Hypothenar hammer syndrome: An underdiagnosed cause in workers exposed to hand-arm vibration

Authors

  • Alice Turcot Institut National de Santé Publique du Québec, QC, GIV 5B3, Canada
  • Marie Fortier Institut National de Santé Publique du Québec, QC, GIV 5B3, Canada
  • Miruna Dana Dumitrescu INSPQ 945 rue Wolfe, QC, Canada

Keywords:

Diseases, Hammers, Case reports, Cohort studies, Hand-arm vibration, Literature reviews, Occupational exposure, Rare disease, Thompson

Abstract

The literature reporting structural lesions such as HHS among HAVS patients is reported and and cases of thrombosis of the radial and cubital arteries that could account for the poor prognosis of HAVS patients are presented. The preliminary literature review on HHS found few studies on I-IHS. mainly case reports and a few small cohort studies. Thompson et al. (2006), Noël (1998) and Kaji et al. (1993) reported cases of HHS and Youakim (2006) reported one case of thenar hammer syndrome. Conn et al. (1970) first described HHS as a rare disease and found that among 1300 individuals presenting with hand ischemia, the prevalence of HHS is 1.6% and is reported as high as 7% in 333 vibration-exposed workers. Marie et al., 2007 and Kaji et al., 1993 found that the mean duration of occupational exposure to repetitive palmar trauma at HHS diagnosis is 21 years. HAVS and HHS can produce similar symptoms however, the presence of hand cyanosis and pain and ulcers and necrosis with or without Raynaud's phenomenon can lead to suspected HHS.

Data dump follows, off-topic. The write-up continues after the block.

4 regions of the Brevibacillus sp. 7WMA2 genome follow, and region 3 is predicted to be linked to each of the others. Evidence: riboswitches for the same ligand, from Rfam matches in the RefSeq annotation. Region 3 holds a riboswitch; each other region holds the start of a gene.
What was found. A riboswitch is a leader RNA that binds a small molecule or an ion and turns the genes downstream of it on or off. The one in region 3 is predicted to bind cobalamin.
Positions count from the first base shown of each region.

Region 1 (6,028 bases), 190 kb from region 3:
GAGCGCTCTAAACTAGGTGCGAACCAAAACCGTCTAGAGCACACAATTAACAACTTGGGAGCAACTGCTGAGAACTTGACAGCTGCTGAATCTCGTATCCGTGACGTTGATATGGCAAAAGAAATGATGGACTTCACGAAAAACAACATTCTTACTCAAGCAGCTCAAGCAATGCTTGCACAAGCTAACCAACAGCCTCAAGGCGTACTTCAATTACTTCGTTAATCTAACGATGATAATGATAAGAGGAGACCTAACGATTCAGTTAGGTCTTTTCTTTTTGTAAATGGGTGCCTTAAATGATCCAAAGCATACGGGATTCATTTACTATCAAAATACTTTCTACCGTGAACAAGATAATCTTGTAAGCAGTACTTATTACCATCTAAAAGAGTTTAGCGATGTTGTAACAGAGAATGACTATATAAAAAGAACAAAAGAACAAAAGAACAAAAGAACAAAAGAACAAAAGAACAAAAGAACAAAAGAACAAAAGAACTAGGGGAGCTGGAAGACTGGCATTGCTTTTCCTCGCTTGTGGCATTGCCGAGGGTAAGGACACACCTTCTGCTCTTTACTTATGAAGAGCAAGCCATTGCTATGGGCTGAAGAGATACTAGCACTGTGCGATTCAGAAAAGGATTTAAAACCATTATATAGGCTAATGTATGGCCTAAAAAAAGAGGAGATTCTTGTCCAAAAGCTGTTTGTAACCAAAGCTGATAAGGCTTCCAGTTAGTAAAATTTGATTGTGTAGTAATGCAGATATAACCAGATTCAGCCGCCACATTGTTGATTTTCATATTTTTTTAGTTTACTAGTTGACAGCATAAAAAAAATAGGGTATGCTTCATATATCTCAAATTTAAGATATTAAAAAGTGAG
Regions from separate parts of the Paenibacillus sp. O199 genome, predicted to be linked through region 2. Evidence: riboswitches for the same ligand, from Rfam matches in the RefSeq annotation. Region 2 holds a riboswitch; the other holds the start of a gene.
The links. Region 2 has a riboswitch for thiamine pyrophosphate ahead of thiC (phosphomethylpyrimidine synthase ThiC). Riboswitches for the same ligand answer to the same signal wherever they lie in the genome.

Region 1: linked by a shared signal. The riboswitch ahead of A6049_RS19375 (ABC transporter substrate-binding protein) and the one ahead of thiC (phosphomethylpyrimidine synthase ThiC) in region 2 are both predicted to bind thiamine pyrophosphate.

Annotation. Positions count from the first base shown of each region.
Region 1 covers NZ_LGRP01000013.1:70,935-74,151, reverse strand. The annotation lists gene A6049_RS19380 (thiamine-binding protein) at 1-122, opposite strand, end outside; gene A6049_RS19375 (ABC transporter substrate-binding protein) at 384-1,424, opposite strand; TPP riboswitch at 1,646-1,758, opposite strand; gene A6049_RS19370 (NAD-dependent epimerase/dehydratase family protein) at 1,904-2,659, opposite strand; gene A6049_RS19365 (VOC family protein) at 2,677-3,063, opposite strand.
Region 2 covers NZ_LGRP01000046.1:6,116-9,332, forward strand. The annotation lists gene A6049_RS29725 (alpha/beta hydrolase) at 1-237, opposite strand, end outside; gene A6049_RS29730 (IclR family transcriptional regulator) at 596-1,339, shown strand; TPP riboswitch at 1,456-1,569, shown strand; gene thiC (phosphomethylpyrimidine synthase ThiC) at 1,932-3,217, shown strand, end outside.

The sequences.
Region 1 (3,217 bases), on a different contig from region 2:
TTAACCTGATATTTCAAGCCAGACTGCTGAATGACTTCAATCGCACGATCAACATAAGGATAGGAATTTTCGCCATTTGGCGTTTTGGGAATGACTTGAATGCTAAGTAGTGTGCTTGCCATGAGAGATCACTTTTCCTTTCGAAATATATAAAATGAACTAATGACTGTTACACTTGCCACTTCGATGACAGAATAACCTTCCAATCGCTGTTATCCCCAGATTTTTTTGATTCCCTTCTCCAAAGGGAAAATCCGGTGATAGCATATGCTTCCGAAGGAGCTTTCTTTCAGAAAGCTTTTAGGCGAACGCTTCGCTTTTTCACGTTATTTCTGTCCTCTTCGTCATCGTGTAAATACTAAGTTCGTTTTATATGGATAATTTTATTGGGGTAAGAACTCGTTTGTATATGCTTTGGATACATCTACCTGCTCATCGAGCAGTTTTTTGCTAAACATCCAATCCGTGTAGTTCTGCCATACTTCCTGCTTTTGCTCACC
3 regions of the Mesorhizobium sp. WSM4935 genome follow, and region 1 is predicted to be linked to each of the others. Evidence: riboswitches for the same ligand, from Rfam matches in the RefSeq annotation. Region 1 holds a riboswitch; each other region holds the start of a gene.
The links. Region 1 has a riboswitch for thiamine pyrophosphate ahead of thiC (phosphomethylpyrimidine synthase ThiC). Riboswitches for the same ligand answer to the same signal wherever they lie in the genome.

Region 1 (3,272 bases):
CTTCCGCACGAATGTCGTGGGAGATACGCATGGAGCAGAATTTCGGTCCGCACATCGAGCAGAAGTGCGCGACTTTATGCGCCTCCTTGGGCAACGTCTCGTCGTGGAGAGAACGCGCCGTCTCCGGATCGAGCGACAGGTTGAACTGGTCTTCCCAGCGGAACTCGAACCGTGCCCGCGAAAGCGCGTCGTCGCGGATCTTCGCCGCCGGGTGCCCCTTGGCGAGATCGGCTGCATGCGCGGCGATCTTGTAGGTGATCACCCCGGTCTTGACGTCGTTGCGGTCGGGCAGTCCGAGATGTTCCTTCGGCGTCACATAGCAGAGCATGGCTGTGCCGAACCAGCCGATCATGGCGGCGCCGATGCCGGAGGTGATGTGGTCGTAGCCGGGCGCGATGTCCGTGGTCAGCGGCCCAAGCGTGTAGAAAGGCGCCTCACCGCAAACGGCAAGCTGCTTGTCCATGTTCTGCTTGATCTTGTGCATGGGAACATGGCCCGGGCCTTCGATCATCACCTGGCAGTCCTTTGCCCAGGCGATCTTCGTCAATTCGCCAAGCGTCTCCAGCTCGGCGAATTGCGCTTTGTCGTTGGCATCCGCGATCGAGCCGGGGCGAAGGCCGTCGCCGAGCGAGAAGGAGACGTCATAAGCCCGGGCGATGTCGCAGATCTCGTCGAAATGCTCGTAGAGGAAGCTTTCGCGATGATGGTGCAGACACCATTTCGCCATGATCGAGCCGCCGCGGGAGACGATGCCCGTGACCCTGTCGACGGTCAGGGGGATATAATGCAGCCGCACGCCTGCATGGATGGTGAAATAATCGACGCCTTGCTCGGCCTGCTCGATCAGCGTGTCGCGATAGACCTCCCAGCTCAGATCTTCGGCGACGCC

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Published

2011-06-01

How to Cite

1.
Turcot A, Fortier M, Dumitrescu MD. Hypothenar hammer syndrome: An underdiagnosed cause in workers exposed to hand-arm vibration. Canadian Acoustics [Internet]. 2011 Jun. 1 [cited 2021 Oct. 25];39(2):22-3. Available from: https://jcaa.caa-aca.ca/index.php/jcaa/article/view/2338

Issue

Section

Proceedings of the Acoustics Week in Canada

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